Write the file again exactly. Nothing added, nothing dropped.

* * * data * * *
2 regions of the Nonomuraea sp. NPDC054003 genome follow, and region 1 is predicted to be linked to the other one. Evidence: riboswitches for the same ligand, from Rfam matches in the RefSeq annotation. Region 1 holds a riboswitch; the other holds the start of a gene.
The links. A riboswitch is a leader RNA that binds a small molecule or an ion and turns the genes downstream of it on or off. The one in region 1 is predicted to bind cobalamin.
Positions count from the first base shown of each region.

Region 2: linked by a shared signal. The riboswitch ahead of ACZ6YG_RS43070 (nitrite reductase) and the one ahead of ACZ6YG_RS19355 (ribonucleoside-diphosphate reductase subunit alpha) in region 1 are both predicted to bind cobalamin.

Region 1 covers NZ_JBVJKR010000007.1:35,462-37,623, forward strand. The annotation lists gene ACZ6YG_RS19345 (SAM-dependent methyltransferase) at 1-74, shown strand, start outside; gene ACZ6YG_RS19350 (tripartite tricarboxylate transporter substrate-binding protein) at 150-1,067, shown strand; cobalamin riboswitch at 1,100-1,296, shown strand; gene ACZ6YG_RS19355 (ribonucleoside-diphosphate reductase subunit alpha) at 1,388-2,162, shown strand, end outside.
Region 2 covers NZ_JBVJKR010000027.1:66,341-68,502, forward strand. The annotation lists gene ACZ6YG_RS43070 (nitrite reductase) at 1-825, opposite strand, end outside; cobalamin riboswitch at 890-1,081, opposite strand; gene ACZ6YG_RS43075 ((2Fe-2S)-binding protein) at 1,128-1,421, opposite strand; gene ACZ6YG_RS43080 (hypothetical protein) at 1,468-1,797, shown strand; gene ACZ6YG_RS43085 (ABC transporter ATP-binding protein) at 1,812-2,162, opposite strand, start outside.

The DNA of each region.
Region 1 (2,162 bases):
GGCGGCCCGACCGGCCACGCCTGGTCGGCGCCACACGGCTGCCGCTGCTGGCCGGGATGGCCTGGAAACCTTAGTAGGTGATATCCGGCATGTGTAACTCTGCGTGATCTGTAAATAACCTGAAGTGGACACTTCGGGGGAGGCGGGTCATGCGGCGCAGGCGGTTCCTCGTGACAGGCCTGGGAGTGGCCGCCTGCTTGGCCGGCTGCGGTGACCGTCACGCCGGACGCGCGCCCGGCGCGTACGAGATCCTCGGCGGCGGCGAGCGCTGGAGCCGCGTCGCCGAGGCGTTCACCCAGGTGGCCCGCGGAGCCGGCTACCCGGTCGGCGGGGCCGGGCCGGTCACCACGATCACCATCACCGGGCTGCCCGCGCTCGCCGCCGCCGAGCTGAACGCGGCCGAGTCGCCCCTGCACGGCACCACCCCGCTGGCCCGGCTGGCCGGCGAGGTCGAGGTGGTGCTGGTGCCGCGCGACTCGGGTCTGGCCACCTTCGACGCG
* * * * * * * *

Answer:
2 regions of the Nonomuraea sp. NPDC054003 genome follow, and region 1 is predicted to be linked to the other one. Evidence: riboswitches for the same ligand, from Rfam matches in the RefSeq annotation. Region 1 holds a riboswitch; the other holds the start of a gene.
The links. A riboswitch is a leader RNA that binds a small molecule or an ion and turns the genes downstream of it on or off. The one in region 1 is predicted to bind cobalamin.
Positions count from the first base shown of each region.

Region 2: linked by a shared signal. The riboswitch ahead of ACZ6YG_RS43070 (nitrite reductase) and the one ahead of ACZ6YG_RS19355 (ribonucleoside-diphosphate reductase subunit alpha) in region 1 are both predicted to bind cobalamin.

Region 1 covers NZ_JBVJKR010000007.1:35,462-37,623, forward strand. The annotation lists gene ACZ6YG_RS19345 (SAM-dependent methyltransferase) at 1-74, shown strand, start outside; gene ACZ6YG_RS19350 (tripartite tricarboxylate transporter substrate-binding protein) at 150-1,067, shown strand; cobalamin riboswitch at 1,100-1,296, shown strand; gene ACZ6YG_RS19355 (ribonucleoside-diphosphate reductase subunit alpha) at 1,388-2,162, shown strand, end outside.
Region 2 covers NZ_JBVJKR010000027.1:66,341-68,502, forward strand. The annotation lists gene ACZ6YG_RS43070 (nitrite reductase) at 1-825, opposite strand, end outside; cobalamin riboswitch at 890-1,081, opposite strand; gene ACZ6YG_RS43075 ((2Fe-2S)-binding protein) at 1,128-1,421, opposite strand; gene ACZ6YG_RS43080 (hypothetical protein) at 1,468-1,797, shown strand; gene ACZ6YG_RS43085 (ABC transporter ATP-binding protein) at 1,812-2,162, opposite strand, start outside.

The DNA of each region.
Region 1 (2,162 bases):
GGCGGCCCGACCGGCCACGCCTGGTCGGCGCCACACGGCTGCCGCTGCTGGCCGGGATGGCCTGGAAACCTTAGTAGGTGATATCCGGCATGTGTAACTCTGCGTGATCTGTAAATAACCTGAAGTGGACACTTCGGGGGAGGCGGGTCATGCGGCGCAGGCGGTTCCTCGTGACAGGCCTGGGAGTGGCCGCCTGCTTGGCCGGCTGCGGTGACCGTCACGCCGGACGCGCGCCCGGCGCGTACGAGATCCTCGGCGGCGGCGAGCGCTGGAGCCGCGTCGCCGAGGCGTTCACCCAGGTGGCCCGCGGAGCCGGCTACCCGGTCGGCGGGGCCGGGCCGGTCACCACGATCACCATCACCGGGCTGCCCGCGCTCGCCGCCGCCGAGCTGAACGCGGCCGAGTCGCCCCTGCACGGCACCACCCCGCTGGCCCGGCTGGCCGGCGAGGTCGAGGTGGTGCTGGTGCCGCGCGACTCGGGTCTGGCCACCTTCGACGCG